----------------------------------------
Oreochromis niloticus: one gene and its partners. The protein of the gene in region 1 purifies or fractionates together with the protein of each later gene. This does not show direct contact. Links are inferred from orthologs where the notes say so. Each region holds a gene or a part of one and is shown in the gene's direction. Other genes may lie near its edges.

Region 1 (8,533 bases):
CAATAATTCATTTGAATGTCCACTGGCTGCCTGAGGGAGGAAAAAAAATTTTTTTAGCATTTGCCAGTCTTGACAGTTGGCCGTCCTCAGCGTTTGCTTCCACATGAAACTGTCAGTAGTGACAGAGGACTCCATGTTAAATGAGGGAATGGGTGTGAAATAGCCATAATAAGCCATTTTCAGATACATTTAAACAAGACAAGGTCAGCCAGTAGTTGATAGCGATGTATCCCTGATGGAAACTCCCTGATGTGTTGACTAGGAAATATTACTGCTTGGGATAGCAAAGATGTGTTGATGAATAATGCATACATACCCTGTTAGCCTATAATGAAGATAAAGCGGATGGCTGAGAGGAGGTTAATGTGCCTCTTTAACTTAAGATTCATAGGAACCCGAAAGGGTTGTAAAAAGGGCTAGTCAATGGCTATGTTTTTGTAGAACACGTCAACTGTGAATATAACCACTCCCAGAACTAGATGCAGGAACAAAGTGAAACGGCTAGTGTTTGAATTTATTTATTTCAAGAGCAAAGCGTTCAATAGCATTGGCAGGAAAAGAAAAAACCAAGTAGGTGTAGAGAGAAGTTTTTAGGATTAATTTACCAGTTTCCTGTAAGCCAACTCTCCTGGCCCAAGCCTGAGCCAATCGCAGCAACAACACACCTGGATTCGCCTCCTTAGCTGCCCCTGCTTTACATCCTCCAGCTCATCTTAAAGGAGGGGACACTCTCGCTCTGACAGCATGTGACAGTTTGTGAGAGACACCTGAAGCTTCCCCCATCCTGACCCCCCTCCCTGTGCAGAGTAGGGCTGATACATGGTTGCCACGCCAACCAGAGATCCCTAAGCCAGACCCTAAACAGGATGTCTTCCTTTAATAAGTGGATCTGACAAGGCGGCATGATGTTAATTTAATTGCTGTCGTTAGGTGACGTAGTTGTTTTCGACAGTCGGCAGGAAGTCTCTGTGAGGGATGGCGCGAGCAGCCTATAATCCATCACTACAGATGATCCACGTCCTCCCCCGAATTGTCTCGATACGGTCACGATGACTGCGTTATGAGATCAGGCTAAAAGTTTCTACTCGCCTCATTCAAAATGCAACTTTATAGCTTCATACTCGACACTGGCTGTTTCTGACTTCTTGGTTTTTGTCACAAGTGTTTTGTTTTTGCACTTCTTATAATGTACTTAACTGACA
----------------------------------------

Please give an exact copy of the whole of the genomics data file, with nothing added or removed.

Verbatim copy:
Oreochromis niloticus: one gene and its partners. The protein of the gene in region 1 purifies or fractionates together with the protein of each later gene. This does not show direct contact. Links are inferred from orthologs where the notes say so. Each region holds a gene or a part of one and is shown in the gene's direction. Other genes may lie near its edges.

Region 1 (8,533 bases):
CAATAATTCATTTGAATGTCCACTGGCTGCCTGAGGGAGGAAAAAAAATTTTTTTAGCATTTGCCAGTCTTGACAGTTGGCCGTCCTCAGCGTTTGCTTCCACATGAAACTGTCAGTAGTGACAGAGGACTCCATGTTAAATGAGGGAATGGGTGTGAAATAGCCATAATAAGCCATTTTCAGATACATTTAAACAAGACAAGGTCAGCCAGTAGTTGATAGCGATGTATCCCTGATGGAAACTCCCTGATGTGTTGACTAGGAAATATTACTGCTTGGGATAGCAAAGATGTGTTGATGAATAATGCATACATACCCTGTTAGCCTATAATGAAGATAAAGCGGATGGCTGAGAGGAGGTTAATGTGCCTCTTTAACTTAAGATTCATAGGAACCCGAAAGGGTTGTAAAAAGGGCTAGTCAATGGCTATGTTTTTGTAGAACACGTCAACTGTGAATATAACCACTCCCAGAACTAGATGCAGGAACAAAGTGAAACGGCTAGTGTTTGAATTTATTTATTTCAAGAGCAAAGCGTTCAATAGCATTGGCAGGAAAAGAAAAAACCAAGTAGGTGTAGAGAGAAGTTTTTAGGATTAATTTACCAGTTTCCTGTAAGCCAACTCTCCTGGCCCAAGCCTGAGCCAATCGCAGCAACAACACACCTGGATTCGCCTCCTTAGCTGCCCCTGCTTTACATCCTCCAGCTCATCTTAAAGGAGGGGACACTCTCGCTCTGACAGCATGTGACAGTTTGTGAGAGACACCTGAAGCTTCCCCCATCCTGACCCCCCTCCCTGTGCAGAGTAGGGCTGATACATGGTTGCCACGCCAACCAGAGATCCCTAAGCCAGACCCTAAACAGGATGTCTTCCTTTAATAAGTGGATCTGACAAGGCGGCATGATGTTAATTTAATTGCTGTCGTTAGGTGACGTAGTTGTTTTCGACAGTCGGCAGGAAGTCTCTGTGAGGGATGGCGCGAGCAGCCTATAATCCATCACTACAGATGATCCACGTCCTCCCCCGAATTGTCTCGATACGGTCACGATGACTGCGTTATGAGATCAGGCTAAAAGTTTCTACTCGCCTCATTCAAAATGCAACTTTATAGCTTCATACTCGACACTGGCTGTTTCTGACTTCTTGGTTTTTGTCACAAGTGTTTTGTTTTTGCACTTCTTATAATGTACTTAACTGACA